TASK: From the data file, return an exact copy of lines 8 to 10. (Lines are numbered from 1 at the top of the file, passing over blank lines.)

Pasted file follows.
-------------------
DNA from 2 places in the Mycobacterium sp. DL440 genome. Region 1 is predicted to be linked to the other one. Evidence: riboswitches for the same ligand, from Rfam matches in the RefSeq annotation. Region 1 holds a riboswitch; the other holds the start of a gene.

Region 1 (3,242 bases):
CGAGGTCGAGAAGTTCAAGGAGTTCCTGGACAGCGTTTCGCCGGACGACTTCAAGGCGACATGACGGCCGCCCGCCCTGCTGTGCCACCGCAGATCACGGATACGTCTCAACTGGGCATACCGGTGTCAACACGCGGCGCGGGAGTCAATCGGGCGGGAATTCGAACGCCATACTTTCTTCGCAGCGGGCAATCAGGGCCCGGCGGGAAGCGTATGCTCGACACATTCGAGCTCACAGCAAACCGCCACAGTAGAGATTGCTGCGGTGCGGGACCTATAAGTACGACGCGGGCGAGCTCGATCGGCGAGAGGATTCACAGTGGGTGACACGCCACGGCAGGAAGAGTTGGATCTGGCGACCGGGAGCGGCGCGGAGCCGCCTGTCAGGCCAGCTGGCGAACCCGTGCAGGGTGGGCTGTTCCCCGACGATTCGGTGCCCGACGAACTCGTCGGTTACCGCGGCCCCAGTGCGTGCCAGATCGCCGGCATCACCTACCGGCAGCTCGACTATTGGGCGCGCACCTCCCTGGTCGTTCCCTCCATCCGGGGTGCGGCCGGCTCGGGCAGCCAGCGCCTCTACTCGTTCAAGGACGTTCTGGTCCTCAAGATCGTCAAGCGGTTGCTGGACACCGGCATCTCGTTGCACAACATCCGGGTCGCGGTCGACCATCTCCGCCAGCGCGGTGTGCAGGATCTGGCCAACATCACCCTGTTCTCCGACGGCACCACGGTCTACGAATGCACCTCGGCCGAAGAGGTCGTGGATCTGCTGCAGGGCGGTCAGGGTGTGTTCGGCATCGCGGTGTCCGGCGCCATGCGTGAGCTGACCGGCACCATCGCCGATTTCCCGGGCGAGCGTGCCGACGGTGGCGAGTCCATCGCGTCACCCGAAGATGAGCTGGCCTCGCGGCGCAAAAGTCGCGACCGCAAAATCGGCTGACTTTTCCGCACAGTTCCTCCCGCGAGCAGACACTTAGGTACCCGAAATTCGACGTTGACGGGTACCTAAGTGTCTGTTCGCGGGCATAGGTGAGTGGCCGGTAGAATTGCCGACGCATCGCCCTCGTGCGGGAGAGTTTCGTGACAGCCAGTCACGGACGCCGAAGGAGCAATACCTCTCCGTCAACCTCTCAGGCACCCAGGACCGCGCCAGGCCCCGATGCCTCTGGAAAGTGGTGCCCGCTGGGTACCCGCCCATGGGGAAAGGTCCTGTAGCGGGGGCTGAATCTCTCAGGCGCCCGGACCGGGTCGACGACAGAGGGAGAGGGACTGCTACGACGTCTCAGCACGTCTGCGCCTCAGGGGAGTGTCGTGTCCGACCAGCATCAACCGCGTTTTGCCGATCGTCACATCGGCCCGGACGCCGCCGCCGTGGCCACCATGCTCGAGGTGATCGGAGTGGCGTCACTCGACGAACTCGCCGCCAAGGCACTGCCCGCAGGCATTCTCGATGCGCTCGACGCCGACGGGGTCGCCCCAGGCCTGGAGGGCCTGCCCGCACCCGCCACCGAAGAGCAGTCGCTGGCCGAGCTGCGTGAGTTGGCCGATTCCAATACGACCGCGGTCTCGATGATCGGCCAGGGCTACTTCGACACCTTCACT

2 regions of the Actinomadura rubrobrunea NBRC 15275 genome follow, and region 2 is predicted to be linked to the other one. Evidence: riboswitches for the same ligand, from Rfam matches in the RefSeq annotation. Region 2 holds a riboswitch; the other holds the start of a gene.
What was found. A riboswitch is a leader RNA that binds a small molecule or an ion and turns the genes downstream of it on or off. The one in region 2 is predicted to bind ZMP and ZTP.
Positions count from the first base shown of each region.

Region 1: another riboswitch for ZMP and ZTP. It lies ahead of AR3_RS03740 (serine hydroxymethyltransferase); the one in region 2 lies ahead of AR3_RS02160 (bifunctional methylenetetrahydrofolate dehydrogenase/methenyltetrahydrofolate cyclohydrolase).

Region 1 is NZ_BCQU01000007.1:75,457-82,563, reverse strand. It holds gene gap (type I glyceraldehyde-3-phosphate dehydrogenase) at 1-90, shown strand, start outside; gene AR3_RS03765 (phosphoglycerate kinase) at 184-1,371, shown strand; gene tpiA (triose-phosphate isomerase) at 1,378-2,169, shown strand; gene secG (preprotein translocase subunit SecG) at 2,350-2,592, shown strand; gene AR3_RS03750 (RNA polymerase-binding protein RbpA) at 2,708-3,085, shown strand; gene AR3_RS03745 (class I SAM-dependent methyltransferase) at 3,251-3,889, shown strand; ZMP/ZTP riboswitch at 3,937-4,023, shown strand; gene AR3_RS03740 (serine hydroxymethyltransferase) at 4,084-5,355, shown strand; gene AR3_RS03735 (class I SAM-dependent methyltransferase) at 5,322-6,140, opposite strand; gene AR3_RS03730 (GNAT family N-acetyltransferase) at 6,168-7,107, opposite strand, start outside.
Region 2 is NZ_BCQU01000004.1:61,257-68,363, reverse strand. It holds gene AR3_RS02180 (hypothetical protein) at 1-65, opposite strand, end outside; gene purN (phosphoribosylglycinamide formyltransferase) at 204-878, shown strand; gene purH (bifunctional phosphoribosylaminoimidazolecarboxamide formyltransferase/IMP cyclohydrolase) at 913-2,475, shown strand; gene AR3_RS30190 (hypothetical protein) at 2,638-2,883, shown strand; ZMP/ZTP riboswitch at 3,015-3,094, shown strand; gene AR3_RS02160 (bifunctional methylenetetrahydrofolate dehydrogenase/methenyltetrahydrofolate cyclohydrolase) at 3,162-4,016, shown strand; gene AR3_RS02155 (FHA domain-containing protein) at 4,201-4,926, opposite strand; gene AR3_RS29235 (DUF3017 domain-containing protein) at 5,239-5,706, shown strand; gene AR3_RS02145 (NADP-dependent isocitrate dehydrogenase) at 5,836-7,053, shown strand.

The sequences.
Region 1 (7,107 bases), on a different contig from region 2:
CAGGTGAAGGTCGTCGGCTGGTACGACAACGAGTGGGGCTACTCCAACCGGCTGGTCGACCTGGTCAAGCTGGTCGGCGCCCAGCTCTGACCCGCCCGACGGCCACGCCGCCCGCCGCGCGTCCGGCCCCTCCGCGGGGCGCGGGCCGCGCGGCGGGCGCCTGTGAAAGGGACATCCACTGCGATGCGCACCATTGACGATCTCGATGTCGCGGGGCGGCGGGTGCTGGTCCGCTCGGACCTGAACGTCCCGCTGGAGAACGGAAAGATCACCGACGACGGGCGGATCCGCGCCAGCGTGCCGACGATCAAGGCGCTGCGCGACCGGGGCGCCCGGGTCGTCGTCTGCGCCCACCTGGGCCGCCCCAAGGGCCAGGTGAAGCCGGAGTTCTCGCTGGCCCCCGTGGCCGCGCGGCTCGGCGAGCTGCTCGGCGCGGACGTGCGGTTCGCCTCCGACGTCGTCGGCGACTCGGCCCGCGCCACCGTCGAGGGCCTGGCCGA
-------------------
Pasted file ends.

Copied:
Region 1 is NZ_BCQU01000007.1:75,457-82,563, reverse strand. It holds gene gap (type I glyceraldehyde-3-phosphate dehydrogenase) at 1-90, shown strand, start outside; gene AR3_RS03765 (phosphoglycerate kinase) at 184-1,371, shown strand; gene tpiA (triose-phosphate isomerase) at 1,378-2,169, shown strand; gene secG (preprotein translocase subunit SecG) at 2,350-2,592, shown strand; gene AR3_RS03750 (RNA polymerase-binding protein RbpA) at 2,708-3,085, shown strand; gene AR3_RS03745 (class I SAM-dependent methyltransferase) at 3,251-3,889, shown strand; ZMP/ZTP riboswitch at 3,937-4,023, shown strand; gene AR3_RS03740 (serine hydroxymethyltransferase) at 4,084-5,355, shown strand; gene AR3_RS03735 (class I SAM-dependent methyltransferase) at 5,322-6,140, opposite strand; gene AR3_RS03730 (GNAT family N-acetyltransferase) at 6,168-7,107, opposite strand, start outside.
Region 2 is NZ_BCQU01000004.1:61,257-68,363, reverse strand. It holds gene AR3_RS02180 (hypothetical protein) at 1-65, opposite strand, end outside; gene purN (phosphoribosylglycinamide formyltransferase) at 204-878, shown strand; gene purH (bifunctional phosphoribosylaminoimidazolecarboxamide formyltransferase/IMP cyclohydrolase) at 913-2,475, shown strand; gene AR3_RS30190 (hypothetical protein) at 2,638-2,883, shown strand; ZMP/ZTP riboswitch at 3,015-3,094, shown strand; gene AR3_RS02160 (bifunctional methylenetetrahydrofolate dehydrogenase/methenyltetrahydrofolate cyclohydrolase) at 3,162-4,016, shown strand; gene AR3_RS02155 (FHA domain-containing protein) at 4,201-4,926, opposite strand; gene AR3_RS29235 (DUF3017 domain-containing protein) at 5,239-5,706, shown strand; gene AR3_RS02145 (NADP-dependent isocitrate dehydrogenase) at 5,836-7,053, shown strand.

The sequences.